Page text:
DOJ argues parts of ACA unconstitutional after mandate eliminated

The Department of Justice under Attorney General Jeff Sessions and President Donald Trump will not defend the Affordable Care Act (ACA) in a lawsuit brought by 20 Republican states, largely agreeing with the states’ position that the ACA will violate the U.S. Constitution once the individual mandate penalty has been eliminated.

The mandate penalty will zeroed out beginning in 2019 by the Republican-backed tax cut law, but technically still exists. The 2012 U.S. Supreme Court ruling in National Federation of Independent Business v. Sebelius said the penalty could be allowed because it acted like a tax, but rejected the argument that it fell under Congress’s power to regulate interstate commerce. Now that there’s no penalty, 20 state attorneys general argued what remains is a unconstitutional requirement.

In a letter to House and Senate leaders, Sessions backed much of the states’ position and “will argue that certain provisions of the (ACA) are inseverable from that provision.”

Sessions doesn’t go as far as arguing the entire law would be invalid, but the provisions he deemed “inseverable” from the mandate include some of the ACA’s key protections, like not allowing insurers to charge more or deny coverage based on a consumer’s pre-existing conditions.

The decision by the DOJ to not defend an existing law is a break with tradition, but Sessions argued it’s not unprecedented. In one sign other officials disagree with that position, three DOJ attorneys who aren’t political appointees—JoelMcElvain, Eric Beckenhauer and Rebecca Kopplin—withdrew from the case just before Sessions filed the brief on May 7.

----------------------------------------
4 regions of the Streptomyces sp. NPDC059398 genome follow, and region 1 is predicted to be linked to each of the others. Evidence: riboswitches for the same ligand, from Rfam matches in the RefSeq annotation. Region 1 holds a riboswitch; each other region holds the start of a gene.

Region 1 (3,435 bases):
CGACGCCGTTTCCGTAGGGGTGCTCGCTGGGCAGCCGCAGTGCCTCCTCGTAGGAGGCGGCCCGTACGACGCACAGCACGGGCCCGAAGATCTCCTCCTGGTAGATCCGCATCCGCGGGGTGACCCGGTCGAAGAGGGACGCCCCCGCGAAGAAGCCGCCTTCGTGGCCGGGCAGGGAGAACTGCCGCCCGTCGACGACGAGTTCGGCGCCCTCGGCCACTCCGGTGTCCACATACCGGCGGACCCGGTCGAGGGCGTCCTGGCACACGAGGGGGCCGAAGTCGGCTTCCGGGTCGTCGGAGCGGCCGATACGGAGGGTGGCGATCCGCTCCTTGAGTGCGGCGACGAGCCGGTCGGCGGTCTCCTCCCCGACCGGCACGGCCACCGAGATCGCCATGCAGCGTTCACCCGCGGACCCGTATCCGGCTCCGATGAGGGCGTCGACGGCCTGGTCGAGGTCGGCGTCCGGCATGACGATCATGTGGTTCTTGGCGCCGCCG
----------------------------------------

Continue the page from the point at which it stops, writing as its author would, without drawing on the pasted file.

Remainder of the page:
Defending the ACA now falls to 17 attorneys general from Democratic-led states. To invalidate the ACA, the Republican states would have to successfully argue that a penalty of $0 is harming consumers as well as explain why Congress left the pre-existing condition protections in the law alone while zeroing out the mandate.

Nicholas Bagley, a law professor at the University of Michigan and a former DOJ lawyer, wrote in his Incidental Economist blog that he’s “at a loss for words to explain how big of a deal this is.”

“The laws that Congress passes and the Presidents signs are the laws of the land. They aren’t negotiable; they’re not up for further debate,” he wrote. “If the Justice Department can just throw in the towel whenever a law is challenged in court, it can effectively pick and choose which laws should remain on the books. That’s as flagrant a violation of the President’s constitutional duty to take care that the laws are faithfully executed as you can imagine.”

Bagley said it’s “extremely unlikely” that the Supreme Court would adopt the Republican states’ argument in this case. His bigger concern is the administration’s “rule by whim” in refusing to defend a law it has advocated repealing.